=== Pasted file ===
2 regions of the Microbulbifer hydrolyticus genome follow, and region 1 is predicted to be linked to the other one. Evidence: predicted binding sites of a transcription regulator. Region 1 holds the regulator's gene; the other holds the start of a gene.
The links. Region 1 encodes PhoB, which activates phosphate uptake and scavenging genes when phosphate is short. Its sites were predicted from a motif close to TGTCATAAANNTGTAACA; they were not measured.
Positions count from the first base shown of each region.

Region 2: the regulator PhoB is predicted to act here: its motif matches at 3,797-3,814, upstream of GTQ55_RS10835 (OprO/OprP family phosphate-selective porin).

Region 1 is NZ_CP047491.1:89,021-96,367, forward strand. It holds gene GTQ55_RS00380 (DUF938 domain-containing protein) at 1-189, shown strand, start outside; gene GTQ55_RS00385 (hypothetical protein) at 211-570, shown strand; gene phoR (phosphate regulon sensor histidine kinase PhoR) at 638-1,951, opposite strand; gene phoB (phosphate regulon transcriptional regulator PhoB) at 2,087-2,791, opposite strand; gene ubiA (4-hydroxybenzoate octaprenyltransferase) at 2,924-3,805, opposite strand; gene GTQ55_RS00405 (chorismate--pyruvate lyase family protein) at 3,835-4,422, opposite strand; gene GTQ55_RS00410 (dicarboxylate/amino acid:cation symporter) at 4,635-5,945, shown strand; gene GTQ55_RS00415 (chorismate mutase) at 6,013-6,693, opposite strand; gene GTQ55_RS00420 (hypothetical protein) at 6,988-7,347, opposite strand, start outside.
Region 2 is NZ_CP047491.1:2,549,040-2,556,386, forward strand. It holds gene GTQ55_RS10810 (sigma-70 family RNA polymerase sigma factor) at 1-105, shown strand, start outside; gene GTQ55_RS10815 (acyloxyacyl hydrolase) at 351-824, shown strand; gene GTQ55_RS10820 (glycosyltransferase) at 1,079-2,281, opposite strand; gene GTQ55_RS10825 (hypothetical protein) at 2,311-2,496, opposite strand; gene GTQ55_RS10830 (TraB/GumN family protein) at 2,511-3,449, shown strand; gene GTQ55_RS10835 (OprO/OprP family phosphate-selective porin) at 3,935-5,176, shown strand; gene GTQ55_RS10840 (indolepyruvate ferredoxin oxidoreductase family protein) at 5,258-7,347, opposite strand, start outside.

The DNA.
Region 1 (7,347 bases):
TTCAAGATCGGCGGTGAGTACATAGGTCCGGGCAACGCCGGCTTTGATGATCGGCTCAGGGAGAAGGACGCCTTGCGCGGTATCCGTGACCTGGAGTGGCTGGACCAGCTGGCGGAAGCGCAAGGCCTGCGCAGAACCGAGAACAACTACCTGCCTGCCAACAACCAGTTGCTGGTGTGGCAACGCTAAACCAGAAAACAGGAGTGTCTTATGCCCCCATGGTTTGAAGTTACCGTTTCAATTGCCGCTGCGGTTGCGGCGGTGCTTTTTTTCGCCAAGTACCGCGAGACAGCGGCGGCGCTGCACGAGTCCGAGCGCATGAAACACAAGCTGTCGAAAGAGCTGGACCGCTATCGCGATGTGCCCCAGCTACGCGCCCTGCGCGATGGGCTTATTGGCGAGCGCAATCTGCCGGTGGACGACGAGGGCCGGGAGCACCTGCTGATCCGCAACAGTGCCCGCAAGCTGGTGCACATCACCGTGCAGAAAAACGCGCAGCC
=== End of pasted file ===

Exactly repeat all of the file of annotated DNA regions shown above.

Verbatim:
2 regions of the Microbulbifer hydrolyticus genome follow, and region 1 is predicted to be linked to the other one. Evidence: predicted binding sites of a transcription regulator. Region 1 holds the regulator's gene; the other holds the start of a gene.
The links. Region 1 encodes PhoB, which activates phosphate uptake and scavenging genes when phosphate is short. Its sites were predicted from a motif close to TGTCATAAANNTGTAACA; they were not measured.
Positions count from the first base shown of each region.

Region 2: the regulator PhoB is predicted to act here: its motif matches at 3,797-3,814, upstream of GTQ55_RS10835 (OprO/OprP family phosphate-selective porin).

Region 1 is NZ_CP047491.1:89,021-96,367, forward strand. It holds gene GTQ55_RS00380 (DUF938 domain-containing protein) at 1-189, shown strand, start outside; gene GTQ55_RS00385 (hypothetical protein) at 211-570, shown strand; gene phoR (phosphate regulon sensor histidine kinase PhoR) at 638-1,951, opposite strand; gene phoB (phosphate regulon transcriptional regulator PhoB) at 2,087-2,791, opposite strand; gene ubiA (4-hydroxybenzoate octaprenyltransferase) at 2,924-3,805, opposite strand; gene GTQ55_RS00405 (chorismate--pyruvate lyase family protein) at 3,835-4,422, opposite strand; gene GTQ55_RS00410 (dicarboxylate/amino acid:cation symporter) at 4,635-5,945, shown strand; gene GTQ55_RS00415 (chorismate mutase) at 6,013-6,693, opposite strand; gene GTQ55_RS00420 (hypothetical protein) at 6,988-7,347, opposite strand, start outside.
Region 2 is NZ_CP047491.1:2,549,040-2,556,386, forward strand. It holds gene GTQ55_RS10810 (sigma-70 family RNA polymerase sigma factor) at 1-105, shown strand, start outside; gene GTQ55_RS10815 (acyloxyacyl hydrolase) at 351-824, shown strand; gene GTQ55_RS10820 (glycosyltransferase) at 1,079-2,281, opposite strand; gene GTQ55_RS10825 (hypothetical protein) at 2,311-2,496, opposite strand; gene GTQ55_RS10830 (TraB/GumN family protein) at 2,511-3,449, shown strand; gene GTQ55_RS10835 (OprO/OprP family phosphate-selective porin) at 3,935-5,176, shown strand; gene GTQ55_RS10840 (indolepyruvate ferredoxin oxidoreductase family protein) at 5,258-7,347, opposite strand, start outside.

The DNA.
Region 1 (7,347 bases):
TTCAAGATCGGCGGTGAGTACATAGGTCCGGGCAACGCCGGCTTTGATGATCGGCTCAGGGAGAAGGACGCCTTGCGCGGTATCCGTGACCTGGAGTGGCTGGACCAGCTGGCGGAAGCGCAAGGCCTGCGCAGAACCGAGAACAACTACCTGCCTGCCAACAACCAGTTGCTGGTGTGGCAACGCTAAACCAGAAAACAGGAGTGTCTTATGCCCCCATGGTTTGAAGTTACCGTTTCAATTGCCGCTGCGGTTGCGGCGGTGCTTTTTTTCGCCAAGTACCGCGAGACAGCGGCGGCGCTGCACGAGTCCGAGCGCATGAAACACAAGCTGTCGAAAGAGCTGGACCGCTATCGCGATGTGCCCCAGCTACGCGCCCTGCGCGATGGGCTTATTGGCGAGCGCAATCTGCCGGTGGACGACGAGGGCCGGGAGCACCTGCTGATCCGCAACAGTGCCCGCAAGCTGGTGCACATCACCGTGCAGAAAAACGCGCAGCC